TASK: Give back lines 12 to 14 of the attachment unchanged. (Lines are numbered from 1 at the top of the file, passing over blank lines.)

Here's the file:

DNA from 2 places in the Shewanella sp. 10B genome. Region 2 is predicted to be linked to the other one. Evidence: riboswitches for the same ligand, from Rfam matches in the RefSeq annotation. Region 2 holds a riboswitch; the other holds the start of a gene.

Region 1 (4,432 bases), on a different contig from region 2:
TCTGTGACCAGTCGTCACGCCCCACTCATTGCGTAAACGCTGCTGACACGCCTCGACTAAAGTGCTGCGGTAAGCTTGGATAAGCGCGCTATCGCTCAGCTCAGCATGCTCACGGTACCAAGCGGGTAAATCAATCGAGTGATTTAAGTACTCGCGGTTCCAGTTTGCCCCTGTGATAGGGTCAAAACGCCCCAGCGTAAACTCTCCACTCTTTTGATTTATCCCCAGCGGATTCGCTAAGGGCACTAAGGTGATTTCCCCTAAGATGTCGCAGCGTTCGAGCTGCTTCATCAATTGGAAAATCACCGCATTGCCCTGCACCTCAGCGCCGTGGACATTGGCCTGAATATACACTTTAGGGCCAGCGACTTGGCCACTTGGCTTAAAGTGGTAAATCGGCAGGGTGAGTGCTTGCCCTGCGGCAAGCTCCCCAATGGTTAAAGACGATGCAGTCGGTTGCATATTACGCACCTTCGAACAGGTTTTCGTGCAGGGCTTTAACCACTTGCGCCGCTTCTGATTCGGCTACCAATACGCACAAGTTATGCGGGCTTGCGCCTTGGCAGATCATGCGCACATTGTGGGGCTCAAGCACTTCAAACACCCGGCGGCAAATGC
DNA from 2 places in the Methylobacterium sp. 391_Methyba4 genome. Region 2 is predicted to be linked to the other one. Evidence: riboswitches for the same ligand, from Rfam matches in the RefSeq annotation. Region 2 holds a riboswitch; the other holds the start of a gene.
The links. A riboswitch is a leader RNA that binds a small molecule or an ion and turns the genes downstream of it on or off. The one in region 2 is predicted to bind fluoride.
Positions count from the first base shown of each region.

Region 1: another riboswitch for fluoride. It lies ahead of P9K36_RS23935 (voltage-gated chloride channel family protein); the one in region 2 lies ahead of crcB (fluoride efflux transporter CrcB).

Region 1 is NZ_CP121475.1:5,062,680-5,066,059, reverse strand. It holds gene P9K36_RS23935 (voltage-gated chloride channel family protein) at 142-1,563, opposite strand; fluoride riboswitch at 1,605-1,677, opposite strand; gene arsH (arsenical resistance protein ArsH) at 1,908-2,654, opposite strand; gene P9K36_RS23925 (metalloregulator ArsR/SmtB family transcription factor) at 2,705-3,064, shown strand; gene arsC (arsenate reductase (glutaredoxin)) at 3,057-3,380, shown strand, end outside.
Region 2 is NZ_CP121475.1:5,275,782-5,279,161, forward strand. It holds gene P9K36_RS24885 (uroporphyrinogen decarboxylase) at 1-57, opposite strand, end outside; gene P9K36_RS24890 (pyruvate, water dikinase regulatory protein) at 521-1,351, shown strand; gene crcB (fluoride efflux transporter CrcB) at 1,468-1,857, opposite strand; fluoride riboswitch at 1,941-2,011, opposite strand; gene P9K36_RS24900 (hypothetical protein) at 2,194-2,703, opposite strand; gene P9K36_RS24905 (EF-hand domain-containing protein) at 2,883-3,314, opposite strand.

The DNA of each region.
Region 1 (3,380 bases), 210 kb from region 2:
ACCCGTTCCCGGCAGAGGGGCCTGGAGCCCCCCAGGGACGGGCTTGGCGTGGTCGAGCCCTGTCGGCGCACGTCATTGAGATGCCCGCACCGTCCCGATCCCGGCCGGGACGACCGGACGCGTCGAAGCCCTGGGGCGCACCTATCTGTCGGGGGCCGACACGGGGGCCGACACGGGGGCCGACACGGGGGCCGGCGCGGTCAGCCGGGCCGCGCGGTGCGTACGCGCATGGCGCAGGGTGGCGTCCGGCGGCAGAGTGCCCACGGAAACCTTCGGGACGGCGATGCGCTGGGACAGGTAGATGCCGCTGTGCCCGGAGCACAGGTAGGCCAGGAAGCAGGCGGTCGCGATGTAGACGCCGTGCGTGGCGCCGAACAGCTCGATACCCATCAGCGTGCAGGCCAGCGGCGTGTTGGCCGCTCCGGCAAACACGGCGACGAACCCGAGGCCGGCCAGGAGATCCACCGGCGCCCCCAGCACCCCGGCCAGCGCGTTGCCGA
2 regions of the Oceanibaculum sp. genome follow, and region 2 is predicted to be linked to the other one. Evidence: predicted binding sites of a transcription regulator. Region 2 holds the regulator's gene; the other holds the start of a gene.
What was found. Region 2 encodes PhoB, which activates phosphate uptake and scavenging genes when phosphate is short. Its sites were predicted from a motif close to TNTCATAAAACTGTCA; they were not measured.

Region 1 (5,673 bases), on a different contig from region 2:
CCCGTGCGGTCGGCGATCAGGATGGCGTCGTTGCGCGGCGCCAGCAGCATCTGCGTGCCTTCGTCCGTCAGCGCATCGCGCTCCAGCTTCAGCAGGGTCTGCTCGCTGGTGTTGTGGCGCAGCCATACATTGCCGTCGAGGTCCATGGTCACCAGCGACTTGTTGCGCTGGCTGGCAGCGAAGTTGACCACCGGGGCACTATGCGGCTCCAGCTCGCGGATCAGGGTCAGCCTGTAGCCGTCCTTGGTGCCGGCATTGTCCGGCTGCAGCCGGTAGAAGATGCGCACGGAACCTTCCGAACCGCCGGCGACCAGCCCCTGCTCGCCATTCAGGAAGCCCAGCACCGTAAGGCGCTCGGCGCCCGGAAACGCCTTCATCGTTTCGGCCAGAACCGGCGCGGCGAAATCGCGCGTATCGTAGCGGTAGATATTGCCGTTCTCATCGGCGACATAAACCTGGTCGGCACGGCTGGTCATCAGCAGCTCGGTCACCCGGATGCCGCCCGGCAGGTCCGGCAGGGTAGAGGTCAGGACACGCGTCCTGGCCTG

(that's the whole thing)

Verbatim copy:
ACCCGTTCCCGGCAGAGGGGCCTGGAGCCCCCCAGGGACGGGCTTGGCGTGGTCGAGCCCTGTCGGCGCACGTCATTGAGATGCCCGCACCGTCCCGATCCCGGCCGGGACGACCGGACGCGTCGAAGCCCTGGGGCGCACCTATCTGTCGGGGGCCGACACGGGGGCCGACACGGGGGCCGACACGGGGGCCGGCGCGGTCAGCCGGGCCGCGCGGTGCGTACGCGCATGGCGCAGGGTGGCGTCCGGCGGCAGAGTGCCCACGGAAACCTTCGGGACGGCGATGCGCTGGGACAGGTAGATGCCGCTGTGCCCGGAGCACAGGTAGGCCAGGAAGCAGGCGGTCGCGATGTAGACGCCGTGCGTGGCGCCGAACAGCTCGATACCCATCAGCGTGCAGGCCAGCGGCGTGTTGGCCGCTCCGGCAAACACGGCGACGAACCCGAGGCCGGCCAGGAGATCCACCGGCGCCCCCAGCACCCCGGCCAGCGCGTTGCCGA
2 regions of the Oceanibaculum sp. genome follow, and region 2 is predicted to be linked to the other one. Evidence: predicted binding sites of a transcription regulator. Region 2 holds the regulator's gene; the other holds the start of a gene.
What was found. Region 2 encodes PhoB, which activates phosphate uptake and scavenging genes when phosphate is short. Its sites were predicted from a motif close to TNTCATAAAACTGTCA; they were not measured.